Which came first: the chicken or the egg?
The answer very well depends on who you ask. And, sometimes the answer might just be “both.” It’s no secret that museums are at a tipping point, and the moment is particularly acute for museum technology.
Cultural organizations have finally realized how essential digital infrastructure and skills are to their work. Museums are making investments to redefine and enrich their online presence. These successes were largely made possible by museum workers who’ve made up for organizations’ lack of time, expertise, and/or resources.
The January 2022 Culture Track survey, however, highlighted how the consumption and creation of digital content moved forward out of step. The growth in engagement with virtual tours and programs, digital exhibitions, online discussions, and more “may not have kept pace” with the rate at which organizations shared those offerings.
Strategy, and then tactics?
Strategy first, tactics second was the typical order of operations. Now it seems we need both—at the same time, and fast! How can museums reconcile the time and care required for drafting digital strategy with the speed and creativity needed to produce digital offerings at the pace and tastes of contemporary audiences? I’m also curious about the role museum partners can play in this.
As a product manager with Navigation North, my team and I are designing hybrid collections and learning management software with the mission to increase access to the world’s cultural resources. In that effort, we spoke with industry experts and found that despite continued interest in innovations and improvements to digital engagement, museums are still in a holding pattern. Some are taking the time to articulate a digital strategy to encompass all teams, channels, and work. Others, as AAM’s latest COVID-19 snapshot outlined, are still rebuilding teams and resources. Most are doing both.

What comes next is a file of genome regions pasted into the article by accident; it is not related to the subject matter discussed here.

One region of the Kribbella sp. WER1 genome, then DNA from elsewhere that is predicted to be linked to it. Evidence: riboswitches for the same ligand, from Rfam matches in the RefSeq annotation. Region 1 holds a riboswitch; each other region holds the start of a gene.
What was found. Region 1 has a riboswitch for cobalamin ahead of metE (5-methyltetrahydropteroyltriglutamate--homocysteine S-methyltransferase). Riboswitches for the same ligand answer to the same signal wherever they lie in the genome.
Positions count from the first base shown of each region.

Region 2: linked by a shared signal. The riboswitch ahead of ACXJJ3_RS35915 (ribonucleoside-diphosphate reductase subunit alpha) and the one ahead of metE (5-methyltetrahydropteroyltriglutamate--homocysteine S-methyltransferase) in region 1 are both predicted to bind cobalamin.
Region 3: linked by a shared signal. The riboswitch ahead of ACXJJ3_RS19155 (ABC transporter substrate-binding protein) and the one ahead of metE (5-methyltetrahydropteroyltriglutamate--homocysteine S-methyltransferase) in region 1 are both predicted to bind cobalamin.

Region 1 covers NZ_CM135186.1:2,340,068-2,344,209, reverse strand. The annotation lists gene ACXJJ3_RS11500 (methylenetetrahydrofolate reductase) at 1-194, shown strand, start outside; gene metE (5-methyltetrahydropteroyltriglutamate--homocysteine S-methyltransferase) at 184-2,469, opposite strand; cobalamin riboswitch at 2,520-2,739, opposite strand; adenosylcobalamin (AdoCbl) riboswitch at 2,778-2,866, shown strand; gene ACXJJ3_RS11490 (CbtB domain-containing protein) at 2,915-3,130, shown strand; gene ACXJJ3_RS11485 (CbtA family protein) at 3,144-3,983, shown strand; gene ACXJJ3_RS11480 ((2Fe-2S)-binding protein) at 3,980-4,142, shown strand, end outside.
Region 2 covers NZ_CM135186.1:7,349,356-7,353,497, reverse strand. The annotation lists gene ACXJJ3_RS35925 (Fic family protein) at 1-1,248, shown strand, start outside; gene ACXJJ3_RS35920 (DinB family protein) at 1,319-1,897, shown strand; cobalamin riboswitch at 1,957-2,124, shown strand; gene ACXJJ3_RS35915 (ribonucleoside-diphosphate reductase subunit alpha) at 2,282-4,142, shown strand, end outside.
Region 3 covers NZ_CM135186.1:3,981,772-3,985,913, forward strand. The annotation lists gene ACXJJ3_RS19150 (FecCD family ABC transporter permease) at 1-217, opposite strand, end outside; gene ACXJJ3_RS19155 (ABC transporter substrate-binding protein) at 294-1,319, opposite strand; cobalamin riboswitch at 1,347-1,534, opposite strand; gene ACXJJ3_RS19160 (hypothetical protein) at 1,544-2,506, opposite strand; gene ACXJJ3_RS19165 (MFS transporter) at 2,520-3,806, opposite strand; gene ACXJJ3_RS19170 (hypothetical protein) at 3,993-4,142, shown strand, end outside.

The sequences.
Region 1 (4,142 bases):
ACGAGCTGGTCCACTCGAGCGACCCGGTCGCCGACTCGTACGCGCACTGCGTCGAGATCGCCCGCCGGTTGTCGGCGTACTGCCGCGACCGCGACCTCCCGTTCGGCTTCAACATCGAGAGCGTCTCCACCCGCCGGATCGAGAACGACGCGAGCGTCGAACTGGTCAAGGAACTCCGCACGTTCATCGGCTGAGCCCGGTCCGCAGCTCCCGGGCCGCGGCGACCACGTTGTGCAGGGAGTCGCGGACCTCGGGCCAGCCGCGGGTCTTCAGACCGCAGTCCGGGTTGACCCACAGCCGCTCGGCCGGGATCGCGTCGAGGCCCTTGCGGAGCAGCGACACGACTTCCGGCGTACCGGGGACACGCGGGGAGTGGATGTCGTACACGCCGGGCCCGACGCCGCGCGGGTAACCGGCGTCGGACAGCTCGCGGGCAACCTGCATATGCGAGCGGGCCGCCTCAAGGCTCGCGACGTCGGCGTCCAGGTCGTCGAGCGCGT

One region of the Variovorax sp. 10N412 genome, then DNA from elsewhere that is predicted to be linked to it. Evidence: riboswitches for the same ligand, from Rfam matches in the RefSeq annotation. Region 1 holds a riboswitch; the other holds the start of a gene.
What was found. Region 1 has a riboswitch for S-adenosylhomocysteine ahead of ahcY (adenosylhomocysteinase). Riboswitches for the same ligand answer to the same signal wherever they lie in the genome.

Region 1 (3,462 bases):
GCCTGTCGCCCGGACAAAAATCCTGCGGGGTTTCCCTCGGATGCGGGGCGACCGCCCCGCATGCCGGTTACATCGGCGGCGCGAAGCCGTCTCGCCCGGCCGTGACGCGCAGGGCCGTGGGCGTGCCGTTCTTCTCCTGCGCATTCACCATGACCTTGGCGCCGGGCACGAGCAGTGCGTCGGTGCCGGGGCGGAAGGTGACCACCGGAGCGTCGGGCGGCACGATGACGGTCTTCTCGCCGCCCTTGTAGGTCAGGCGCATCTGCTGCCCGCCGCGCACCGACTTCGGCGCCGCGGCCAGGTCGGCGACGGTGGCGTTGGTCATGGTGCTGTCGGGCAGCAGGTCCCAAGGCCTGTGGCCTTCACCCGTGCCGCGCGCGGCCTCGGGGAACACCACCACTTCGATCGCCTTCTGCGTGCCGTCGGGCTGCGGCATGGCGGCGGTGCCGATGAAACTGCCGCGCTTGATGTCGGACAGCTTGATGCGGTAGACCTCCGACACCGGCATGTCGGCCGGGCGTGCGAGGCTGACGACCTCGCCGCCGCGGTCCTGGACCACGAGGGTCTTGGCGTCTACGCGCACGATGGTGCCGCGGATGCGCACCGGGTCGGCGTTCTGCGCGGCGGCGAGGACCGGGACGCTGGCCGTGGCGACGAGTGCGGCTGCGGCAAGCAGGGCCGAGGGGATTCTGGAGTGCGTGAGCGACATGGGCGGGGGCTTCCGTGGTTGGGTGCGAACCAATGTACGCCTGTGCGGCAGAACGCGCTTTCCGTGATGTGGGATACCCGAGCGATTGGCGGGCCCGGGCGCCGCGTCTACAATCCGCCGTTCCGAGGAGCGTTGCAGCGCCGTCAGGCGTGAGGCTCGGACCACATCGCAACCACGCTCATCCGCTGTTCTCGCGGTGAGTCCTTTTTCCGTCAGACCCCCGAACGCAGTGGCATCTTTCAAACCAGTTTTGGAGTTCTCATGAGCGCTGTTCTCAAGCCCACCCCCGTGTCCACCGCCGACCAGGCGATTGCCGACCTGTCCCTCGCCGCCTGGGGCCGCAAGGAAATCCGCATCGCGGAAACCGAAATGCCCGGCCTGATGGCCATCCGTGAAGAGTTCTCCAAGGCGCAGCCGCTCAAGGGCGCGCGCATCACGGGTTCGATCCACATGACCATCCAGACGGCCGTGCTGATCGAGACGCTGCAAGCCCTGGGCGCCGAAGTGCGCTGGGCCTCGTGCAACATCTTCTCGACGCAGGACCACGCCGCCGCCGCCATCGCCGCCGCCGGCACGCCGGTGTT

Becoming Partners in Strategy
My team and I are similarly taking time to define not only the features that can best connect educators and learners to collections and stories online but also the services that will best support future partners. Our scope of work needs to adapt to the needs of our collaborators. Museums can neither be stagnant as strategy comes together nor should they move too quickly without a shared vision or a plan for continued investment and support. At Navigation North, we recognize the need to understand with our clients how our products and services not only bring strategy to life but also how they might help define it. This is the difference between being a partner and not just a vendor.
So, to other organizations and individuals similarly connected to the cultural institutions, what are you doing to support the sector in the midst of its transformation? How can we now make our resources and expertise available and useful? Solid infrastructures and robust digital literacy across the sector make everyone’s work better.
Digital strategy can—and must—be just as iterative as it is actionable in order to succeed.
About our Guest Blogger
Andrea Ledesma is the product manager with Navigation North and a board member for the Museum Computer Network. She spends a lot of time on the internet, fascinated with how technology can connect people to history, culture, and each other. Find her on Twitter at @am_ledesma and learn more about her work with Navigation North at navigationnorth.com.